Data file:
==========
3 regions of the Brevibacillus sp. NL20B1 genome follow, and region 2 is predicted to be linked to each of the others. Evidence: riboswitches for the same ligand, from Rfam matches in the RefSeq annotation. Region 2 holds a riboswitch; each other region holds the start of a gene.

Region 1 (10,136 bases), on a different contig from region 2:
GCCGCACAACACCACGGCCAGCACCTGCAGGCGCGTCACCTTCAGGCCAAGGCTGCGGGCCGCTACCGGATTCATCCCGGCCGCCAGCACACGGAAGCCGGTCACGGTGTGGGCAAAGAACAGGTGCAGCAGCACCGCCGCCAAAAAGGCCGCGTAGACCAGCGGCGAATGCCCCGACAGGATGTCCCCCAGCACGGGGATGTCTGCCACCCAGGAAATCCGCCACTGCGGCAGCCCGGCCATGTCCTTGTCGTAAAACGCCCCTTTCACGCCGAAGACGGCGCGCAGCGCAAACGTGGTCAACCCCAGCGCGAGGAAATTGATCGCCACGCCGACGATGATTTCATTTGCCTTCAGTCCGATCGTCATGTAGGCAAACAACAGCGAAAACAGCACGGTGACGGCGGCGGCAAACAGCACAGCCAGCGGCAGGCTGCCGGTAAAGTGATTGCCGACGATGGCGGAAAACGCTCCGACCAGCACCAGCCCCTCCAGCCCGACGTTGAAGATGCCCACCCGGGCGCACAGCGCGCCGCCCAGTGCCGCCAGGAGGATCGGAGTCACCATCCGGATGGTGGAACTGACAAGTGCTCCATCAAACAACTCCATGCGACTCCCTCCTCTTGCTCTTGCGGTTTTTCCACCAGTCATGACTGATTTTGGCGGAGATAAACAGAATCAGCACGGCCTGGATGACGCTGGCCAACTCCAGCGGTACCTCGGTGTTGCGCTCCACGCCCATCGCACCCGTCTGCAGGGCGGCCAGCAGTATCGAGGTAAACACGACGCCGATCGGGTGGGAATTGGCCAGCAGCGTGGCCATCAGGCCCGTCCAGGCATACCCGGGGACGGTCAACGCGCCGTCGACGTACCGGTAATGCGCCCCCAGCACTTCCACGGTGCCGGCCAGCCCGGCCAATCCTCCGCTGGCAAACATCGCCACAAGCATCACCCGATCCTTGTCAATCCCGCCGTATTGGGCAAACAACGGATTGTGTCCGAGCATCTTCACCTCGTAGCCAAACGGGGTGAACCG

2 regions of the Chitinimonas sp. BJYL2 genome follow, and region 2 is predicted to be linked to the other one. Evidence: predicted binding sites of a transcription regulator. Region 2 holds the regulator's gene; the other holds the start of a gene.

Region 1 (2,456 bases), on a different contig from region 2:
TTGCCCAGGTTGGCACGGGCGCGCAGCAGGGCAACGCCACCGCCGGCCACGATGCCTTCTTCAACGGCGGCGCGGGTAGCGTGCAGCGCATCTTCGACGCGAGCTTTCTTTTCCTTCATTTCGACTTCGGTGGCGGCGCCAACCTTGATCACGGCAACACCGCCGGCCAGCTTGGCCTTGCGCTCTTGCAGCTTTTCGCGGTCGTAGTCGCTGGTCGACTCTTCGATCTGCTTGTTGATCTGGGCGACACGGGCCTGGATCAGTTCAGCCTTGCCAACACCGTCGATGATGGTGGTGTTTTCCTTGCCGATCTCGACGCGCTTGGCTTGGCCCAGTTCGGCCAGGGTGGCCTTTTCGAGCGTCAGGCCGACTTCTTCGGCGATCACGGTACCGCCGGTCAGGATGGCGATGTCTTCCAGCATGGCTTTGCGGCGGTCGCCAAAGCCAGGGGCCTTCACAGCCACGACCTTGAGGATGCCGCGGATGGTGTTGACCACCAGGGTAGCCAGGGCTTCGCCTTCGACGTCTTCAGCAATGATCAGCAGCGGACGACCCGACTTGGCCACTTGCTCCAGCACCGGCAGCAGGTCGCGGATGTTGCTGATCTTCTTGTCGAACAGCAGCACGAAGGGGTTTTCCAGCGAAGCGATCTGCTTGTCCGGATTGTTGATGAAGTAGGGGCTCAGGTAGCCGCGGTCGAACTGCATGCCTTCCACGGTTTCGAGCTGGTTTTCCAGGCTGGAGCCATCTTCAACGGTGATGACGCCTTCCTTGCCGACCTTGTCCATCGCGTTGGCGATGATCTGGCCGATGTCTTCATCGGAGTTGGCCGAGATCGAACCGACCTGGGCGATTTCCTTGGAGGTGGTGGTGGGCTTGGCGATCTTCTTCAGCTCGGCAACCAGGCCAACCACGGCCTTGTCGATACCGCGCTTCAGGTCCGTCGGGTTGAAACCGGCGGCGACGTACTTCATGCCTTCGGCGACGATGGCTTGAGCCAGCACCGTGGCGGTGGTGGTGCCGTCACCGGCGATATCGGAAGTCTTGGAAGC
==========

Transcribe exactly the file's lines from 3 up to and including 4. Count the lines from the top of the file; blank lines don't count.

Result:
GCCGCACAACACCACGGCCAGCACCTGCAGGCGCGTCACCTTCAGGCCAAGGCTGCGGGCCGCTACCGGATTCATCCCGGCCGCCAGCACACGGAAGCCGGTCACGGTGTGGGCAAAGAACAGGTGCAGCAGCACCGCCGCCAAAAAGGCCGCGTAGACCAGCGGCGAATGCCCCGACAGGATGTCCCCCAGCACGGGGATGTCTGCCACCCAGGAAATCCGCCACTGCGGCAGCCCGGCCATGTCCTTGTCGTAAAACGCCCCTTTCACGCCGAAGACGGCGCGCAGCGCAAACGTGGTCAACCCCAGCGCGAGGAAATTGATCGCCACGCCGACGATGATTTCATTTGCCTTCAGTCCGATCGTCATGTAGGCAAACAACAGCGAAAACAGCACGGTGACGGCGGCGGCAAACAGCACAGCCAGCGGCAGGCTGCCGGTAAAGTGATTGCCGACGATGGCGGAAAACGCTCCGACCAGCACCAGCCCCTCCAGCCCGACGTTGAAGATGCCCACCCGGGCGCACAGCGCGCCGCCCAGTGCCGCCAGGAGGATCGGAGTCACCATCCGGATGGTGGAACTGACAAGTGCTCCATCAAACAACTCCATGCGACTCCCTCCTCTTGCTCTTGCGGTTTTTCCACCAGTCATGACTGATTTTGGCGGAGATAAACAGAATCAGCACGGCCTGGATGACGCTGGCCAACTCCAGCGGTACCTCGGTGTTGCGCTCCACGCCCATCGCACCCGTCTGCAGGGCGGCCAGCAGTATCGAGGTAAACACGACGCCGATCGGGTGGGAATTGGCCAGCAGCGTGGCCATCAGGCCCGTCCAGGCATACCCGGGGACGGTCAACGCGCCGTCGACGTACCGGTAATGCGCCCCCAGCACTTCCACGGTGCCGGCCAGCCCGGCCAATCCTCCGCTGGCAAACATCGCCACAAGCATCACCCGATCCTTGTCAATCCCGCCGTATTGGGCAAACAACGGATTGTGTCCGAGCATCTTCACCTCGTAGCCAAACGGGGTGAACCG

2 regions of the Chitinimonas sp. BJYL2 genome follow, and region 2 is predicted to be linked to the other one. Evidence: predicted binding sites of a transcription regulator. Region 2 holds the regulator's gene; the other holds the start of a gene.